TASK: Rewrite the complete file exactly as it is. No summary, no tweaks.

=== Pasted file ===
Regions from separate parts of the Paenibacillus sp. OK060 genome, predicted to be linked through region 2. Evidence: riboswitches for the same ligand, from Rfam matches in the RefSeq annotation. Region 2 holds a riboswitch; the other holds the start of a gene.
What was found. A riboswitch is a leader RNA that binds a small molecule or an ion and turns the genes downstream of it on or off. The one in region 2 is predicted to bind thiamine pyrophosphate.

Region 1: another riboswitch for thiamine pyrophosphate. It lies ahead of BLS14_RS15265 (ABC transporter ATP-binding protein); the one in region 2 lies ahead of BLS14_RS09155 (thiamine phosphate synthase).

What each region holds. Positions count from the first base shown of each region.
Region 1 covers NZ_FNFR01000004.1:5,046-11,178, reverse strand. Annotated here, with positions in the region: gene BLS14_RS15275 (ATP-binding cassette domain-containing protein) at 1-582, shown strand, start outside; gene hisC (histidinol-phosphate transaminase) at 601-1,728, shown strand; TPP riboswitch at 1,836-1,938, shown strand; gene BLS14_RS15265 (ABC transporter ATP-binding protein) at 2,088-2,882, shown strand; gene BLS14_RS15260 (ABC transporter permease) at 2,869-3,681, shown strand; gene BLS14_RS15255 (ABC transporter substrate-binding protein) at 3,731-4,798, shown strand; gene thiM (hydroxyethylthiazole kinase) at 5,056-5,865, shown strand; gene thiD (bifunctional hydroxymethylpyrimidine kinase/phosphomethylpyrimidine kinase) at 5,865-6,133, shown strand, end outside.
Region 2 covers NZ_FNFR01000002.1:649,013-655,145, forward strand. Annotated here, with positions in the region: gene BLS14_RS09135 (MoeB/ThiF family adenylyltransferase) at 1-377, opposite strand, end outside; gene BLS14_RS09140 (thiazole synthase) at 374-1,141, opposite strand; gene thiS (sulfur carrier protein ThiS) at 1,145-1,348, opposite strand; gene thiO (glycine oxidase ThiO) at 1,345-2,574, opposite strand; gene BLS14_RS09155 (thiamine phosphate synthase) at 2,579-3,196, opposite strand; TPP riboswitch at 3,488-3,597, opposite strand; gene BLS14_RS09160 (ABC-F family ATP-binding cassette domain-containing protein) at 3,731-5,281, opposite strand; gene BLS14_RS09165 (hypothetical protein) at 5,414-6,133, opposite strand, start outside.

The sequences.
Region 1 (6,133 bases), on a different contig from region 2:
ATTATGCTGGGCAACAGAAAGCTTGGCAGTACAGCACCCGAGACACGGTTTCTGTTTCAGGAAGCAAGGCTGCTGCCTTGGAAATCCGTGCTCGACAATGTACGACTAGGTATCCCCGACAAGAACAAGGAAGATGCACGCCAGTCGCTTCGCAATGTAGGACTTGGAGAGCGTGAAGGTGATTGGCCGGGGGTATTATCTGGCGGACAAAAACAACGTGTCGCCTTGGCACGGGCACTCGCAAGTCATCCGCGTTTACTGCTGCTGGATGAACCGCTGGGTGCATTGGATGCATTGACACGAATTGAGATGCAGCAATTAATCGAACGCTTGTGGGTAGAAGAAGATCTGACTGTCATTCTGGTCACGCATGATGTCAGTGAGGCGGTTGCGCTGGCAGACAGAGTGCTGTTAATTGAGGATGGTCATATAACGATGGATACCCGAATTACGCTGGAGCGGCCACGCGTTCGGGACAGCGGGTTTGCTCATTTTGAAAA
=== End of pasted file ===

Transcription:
Regions from separate parts of the Paenibacillus sp. OK060 genome, predicted to be linked through region 2. Evidence: riboswitches for the same ligand, from Rfam matches in the RefSeq annotation. Region 2 holds a riboswitch; the other holds the start of a gene.
What was found. A riboswitch is a leader RNA that binds a small molecule or an ion and turns the genes downstream of it on or off. The one in region 2 is predicted to bind thiamine pyrophosphate.

Region 1: another riboswitch for thiamine pyrophosphate. It lies ahead of BLS14_RS15265 (ABC transporter ATP-binding protein); the one in region 2 lies ahead of BLS14_RS09155 (thiamine phosphate synthase).

What each region holds. Positions count from the first base shown of each region.
Region 1 covers NZ_FNFR01000004.1:5,046-11,178, reverse strand. Annotated here, with positions in the region: gene BLS14_RS15275 (ATP-binding cassette domain-containing protein) at 1-582, shown strand, start outside; gene hisC (histidinol-phosphate transaminase) at 601-1,728, shown strand; TPP riboswitch at 1,836-1,938, shown strand; gene BLS14_RS15265 (ABC transporter ATP-binding protein) at 2,088-2,882, shown strand; gene BLS14_RS15260 (ABC transporter permease) at 2,869-3,681, shown strand; gene BLS14_RS15255 (ABC transporter substrate-binding protein) at 3,731-4,798, shown strand; gene thiM (hydroxyethylthiazole kinase) at 5,056-5,865, shown strand; gene thiD (bifunctional hydroxymethylpyrimidine kinase/phosphomethylpyrimidine kinase) at 5,865-6,133, shown strand, end outside.
Region 2 covers NZ_FNFR01000002.1:649,013-655,145, forward strand. Annotated here, with positions in the region: gene BLS14_RS09135 (MoeB/ThiF family adenylyltransferase) at 1-377, opposite strand, end outside; gene BLS14_RS09140 (thiazole synthase) at 374-1,141, opposite strand; gene thiS (sulfur carrier protein ThiS) at 1,145-1,348, opposite strand; gene thiO (glycine oxidase ThiO) at 1,345-2,574, opposite strand; gene BLS14_RS09155 (thiamine phosphate synthase) at 2,579-3,196, opposite strand; TPP riboswitch at 3,488-3,597, opposite strand; gene BLS14_RS09160 (ABC-F family ATP-binding cassette domain-containing protein) at 3,731-5,281, opposite strand; gene BLS14_RS09165 (hypothetical protein) at 5,414-6,133, opposite strand, start outside.

The sequences.
Region 1 (6,133 bases), on a different contig from region 2:
ATTATGCTGGGCAACAGAAAGCTTGGCAGTACAGCACCCGAGACACGGTTTCTGTTTCAGGAAGCAAGGCTGCTGCCTTGGAAATCCGTGCTCGACAATGTACGACTAGGTATCCCCGACAAGAACAAGGAAGATGCACGCCAGTCGCTTCGCAATGTAGGACTTGGAGAGCGTGAAGGTGATTGGCCGGGGGTATTATCTGGCGGACAAAAACAACGTGTCGCCTTGGCACGGGCACTCGCAAGTCATCCGCGTTTACTGCTGCTGGATGAACCGCTGGGTGCATTGGATGCATTGACACGAATTGAGATGCAGCAATTAATCGAACGCTTGTGGGTAGAAGAAGATCTGACTGTCATTCTGGTCACGCATGATGTCAGTGAGGCGGTTGCGCTGGCAGACAGAGTGCTGTTAATTGAGGATGGTCATATAACGATGGATACCCGAATTACGCTGGAGCGGCCACGCGTTCGGGACAGCGGGTTTGCTCATTTTGAAAA